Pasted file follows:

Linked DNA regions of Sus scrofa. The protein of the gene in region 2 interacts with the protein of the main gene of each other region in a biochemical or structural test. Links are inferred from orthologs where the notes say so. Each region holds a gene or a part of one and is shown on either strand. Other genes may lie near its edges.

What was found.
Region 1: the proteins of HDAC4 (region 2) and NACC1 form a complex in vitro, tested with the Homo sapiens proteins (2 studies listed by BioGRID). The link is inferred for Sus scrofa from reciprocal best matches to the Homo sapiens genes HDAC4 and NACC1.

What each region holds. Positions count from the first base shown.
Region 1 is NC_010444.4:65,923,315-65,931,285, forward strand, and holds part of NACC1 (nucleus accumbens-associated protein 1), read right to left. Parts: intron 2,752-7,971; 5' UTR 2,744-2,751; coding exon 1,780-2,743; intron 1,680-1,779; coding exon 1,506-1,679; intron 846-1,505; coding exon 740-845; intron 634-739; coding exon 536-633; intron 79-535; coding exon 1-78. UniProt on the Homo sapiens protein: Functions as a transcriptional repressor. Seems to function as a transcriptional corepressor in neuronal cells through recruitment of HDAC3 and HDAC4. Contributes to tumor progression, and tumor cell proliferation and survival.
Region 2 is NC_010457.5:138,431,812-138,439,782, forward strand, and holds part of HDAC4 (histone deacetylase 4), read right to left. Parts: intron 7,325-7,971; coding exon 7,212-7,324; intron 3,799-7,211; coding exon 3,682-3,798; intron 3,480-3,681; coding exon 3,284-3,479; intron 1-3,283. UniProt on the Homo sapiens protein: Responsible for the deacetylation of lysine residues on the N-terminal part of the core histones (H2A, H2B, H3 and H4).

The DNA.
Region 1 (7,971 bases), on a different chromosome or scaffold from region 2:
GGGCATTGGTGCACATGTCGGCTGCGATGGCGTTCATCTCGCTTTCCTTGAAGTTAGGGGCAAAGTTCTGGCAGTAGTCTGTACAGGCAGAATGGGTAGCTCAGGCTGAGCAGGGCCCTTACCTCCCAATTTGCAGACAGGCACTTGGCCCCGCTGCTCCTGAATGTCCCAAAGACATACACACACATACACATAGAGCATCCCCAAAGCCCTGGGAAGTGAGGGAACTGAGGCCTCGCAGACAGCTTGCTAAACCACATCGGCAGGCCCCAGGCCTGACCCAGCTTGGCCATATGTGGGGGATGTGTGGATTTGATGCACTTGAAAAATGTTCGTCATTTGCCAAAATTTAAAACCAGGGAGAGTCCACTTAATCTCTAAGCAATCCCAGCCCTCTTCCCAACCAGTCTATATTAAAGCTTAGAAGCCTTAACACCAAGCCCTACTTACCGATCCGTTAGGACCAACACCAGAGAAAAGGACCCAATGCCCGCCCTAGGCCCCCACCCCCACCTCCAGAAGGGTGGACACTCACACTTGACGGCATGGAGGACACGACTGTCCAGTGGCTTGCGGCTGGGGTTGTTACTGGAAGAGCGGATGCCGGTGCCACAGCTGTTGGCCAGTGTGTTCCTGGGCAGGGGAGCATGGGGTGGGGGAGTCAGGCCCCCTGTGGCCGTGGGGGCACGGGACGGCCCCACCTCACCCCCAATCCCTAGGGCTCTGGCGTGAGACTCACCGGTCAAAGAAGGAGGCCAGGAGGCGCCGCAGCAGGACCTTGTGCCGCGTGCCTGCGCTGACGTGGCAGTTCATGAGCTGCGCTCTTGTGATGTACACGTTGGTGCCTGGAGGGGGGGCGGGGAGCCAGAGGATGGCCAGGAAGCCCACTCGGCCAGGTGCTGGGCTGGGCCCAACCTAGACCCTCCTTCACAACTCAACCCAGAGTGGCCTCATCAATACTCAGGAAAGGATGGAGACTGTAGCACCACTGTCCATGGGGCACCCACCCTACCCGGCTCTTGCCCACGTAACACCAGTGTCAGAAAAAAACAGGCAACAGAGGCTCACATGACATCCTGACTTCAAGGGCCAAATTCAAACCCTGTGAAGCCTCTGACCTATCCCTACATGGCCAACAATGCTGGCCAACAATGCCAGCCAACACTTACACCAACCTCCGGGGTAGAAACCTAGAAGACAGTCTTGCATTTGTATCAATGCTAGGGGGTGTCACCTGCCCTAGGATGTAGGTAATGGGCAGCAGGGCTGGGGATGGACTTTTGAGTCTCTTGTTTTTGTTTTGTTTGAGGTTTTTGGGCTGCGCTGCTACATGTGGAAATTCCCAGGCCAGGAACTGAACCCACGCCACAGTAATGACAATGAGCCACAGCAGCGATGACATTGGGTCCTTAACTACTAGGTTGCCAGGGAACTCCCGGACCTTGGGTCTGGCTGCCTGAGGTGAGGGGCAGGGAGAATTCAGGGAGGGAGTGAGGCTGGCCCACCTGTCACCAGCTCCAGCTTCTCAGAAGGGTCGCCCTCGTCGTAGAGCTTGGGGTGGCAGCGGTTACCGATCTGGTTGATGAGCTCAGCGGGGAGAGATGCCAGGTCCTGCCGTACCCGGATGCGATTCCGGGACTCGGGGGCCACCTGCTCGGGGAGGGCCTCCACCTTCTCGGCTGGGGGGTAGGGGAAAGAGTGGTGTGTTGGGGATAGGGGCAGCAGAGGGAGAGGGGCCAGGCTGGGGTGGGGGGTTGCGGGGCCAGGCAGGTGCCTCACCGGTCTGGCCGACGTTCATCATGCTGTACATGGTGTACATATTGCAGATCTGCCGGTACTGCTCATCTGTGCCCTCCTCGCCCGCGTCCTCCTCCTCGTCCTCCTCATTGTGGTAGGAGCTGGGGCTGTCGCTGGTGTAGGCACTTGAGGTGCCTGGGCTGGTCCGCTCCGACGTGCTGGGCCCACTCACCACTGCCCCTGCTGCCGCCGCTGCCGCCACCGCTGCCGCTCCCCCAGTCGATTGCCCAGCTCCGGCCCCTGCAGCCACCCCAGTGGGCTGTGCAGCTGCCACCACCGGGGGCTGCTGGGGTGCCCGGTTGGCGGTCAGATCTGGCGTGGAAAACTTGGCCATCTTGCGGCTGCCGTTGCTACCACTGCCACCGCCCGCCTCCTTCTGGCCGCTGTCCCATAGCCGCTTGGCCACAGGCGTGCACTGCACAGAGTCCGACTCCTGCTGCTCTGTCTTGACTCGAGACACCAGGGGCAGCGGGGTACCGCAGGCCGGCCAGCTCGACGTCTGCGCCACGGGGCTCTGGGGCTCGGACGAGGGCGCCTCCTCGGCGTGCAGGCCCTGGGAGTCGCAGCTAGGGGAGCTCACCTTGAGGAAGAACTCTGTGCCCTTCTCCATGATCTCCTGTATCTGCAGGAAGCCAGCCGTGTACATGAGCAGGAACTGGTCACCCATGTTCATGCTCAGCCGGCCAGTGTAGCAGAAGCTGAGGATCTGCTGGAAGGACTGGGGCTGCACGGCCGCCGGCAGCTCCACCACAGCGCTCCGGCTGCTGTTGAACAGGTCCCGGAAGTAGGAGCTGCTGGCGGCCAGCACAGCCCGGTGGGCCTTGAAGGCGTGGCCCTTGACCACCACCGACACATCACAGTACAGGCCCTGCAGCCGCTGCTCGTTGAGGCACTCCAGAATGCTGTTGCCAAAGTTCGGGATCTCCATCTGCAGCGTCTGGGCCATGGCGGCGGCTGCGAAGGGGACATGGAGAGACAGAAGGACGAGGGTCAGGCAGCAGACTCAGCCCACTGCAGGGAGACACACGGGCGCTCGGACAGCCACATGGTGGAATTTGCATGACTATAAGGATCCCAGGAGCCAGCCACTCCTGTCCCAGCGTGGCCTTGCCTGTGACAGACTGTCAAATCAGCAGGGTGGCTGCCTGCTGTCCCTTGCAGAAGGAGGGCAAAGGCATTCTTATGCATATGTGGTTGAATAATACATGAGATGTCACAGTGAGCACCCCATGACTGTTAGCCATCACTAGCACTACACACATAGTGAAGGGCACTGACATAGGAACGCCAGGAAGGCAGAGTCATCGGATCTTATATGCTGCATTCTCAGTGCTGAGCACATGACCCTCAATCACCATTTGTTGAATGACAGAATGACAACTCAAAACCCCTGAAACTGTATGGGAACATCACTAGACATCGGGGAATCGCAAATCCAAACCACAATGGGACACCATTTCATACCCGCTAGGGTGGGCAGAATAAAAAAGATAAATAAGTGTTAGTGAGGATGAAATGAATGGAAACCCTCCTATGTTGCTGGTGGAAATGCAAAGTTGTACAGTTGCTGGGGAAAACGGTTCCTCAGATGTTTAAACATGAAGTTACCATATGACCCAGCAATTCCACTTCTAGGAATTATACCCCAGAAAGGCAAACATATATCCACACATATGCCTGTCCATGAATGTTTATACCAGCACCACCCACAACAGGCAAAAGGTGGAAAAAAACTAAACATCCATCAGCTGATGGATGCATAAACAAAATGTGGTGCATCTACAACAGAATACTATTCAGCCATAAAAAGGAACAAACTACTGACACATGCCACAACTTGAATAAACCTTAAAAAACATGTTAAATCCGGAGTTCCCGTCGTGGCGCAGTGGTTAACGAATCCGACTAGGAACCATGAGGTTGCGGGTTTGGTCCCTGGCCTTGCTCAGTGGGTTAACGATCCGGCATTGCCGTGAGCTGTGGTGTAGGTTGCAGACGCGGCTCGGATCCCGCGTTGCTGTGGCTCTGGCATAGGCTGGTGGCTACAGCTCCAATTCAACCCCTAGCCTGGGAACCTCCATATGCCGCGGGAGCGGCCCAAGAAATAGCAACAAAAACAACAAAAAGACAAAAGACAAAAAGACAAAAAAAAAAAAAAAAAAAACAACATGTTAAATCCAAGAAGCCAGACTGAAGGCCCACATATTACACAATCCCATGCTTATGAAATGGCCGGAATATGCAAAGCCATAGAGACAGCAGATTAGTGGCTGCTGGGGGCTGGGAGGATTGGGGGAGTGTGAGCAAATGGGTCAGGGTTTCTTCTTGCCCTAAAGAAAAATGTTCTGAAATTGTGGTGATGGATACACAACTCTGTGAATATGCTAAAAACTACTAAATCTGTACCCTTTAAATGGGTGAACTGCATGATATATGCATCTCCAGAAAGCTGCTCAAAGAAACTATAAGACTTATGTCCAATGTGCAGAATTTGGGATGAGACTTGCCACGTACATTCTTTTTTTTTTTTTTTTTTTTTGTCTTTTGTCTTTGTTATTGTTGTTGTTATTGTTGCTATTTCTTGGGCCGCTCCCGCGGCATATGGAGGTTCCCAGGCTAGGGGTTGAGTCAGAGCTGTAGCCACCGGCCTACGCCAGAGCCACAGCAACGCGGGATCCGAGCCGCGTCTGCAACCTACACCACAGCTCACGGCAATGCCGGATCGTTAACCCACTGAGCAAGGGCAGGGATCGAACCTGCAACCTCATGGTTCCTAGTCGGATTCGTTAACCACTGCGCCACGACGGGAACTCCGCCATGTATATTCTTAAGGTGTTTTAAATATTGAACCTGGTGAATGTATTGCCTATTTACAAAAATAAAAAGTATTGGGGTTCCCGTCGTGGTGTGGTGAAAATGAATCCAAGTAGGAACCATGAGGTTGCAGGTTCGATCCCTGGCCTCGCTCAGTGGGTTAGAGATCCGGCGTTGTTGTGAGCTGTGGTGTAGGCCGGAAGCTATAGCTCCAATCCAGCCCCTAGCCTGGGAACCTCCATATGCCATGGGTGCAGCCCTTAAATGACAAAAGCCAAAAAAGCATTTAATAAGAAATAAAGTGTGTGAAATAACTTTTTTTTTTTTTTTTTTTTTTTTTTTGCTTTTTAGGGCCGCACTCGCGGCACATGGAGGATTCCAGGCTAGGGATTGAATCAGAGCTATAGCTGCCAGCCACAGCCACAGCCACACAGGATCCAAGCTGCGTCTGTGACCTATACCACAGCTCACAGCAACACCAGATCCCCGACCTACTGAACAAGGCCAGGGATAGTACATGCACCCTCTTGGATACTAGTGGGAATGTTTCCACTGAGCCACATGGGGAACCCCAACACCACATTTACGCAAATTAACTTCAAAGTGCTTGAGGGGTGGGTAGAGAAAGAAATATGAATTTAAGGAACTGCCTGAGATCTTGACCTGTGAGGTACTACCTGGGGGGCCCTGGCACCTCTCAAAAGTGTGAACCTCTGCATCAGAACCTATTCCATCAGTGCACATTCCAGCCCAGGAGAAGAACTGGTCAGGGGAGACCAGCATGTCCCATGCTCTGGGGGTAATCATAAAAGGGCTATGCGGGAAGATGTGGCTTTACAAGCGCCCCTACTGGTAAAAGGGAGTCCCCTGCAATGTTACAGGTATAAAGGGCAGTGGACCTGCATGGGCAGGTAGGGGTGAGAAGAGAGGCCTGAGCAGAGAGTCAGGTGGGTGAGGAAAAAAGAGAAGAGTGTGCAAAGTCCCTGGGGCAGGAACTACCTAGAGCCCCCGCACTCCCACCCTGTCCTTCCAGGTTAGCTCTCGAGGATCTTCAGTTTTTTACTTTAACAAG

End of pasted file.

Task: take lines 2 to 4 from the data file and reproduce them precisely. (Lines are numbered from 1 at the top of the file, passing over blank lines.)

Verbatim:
What was found.
Region 1: the proteins of HDAC4 (region 2) and NACC1 form a complex in vitro, tested with the Homo sapiens proteins (2 studies listed by BioGRID). The link is inferred for Sus scrofa from reciprocal best matches to the Homo sapiens genes HDAC4 and NACC1.

What each region holds. Positions count from the first base shown.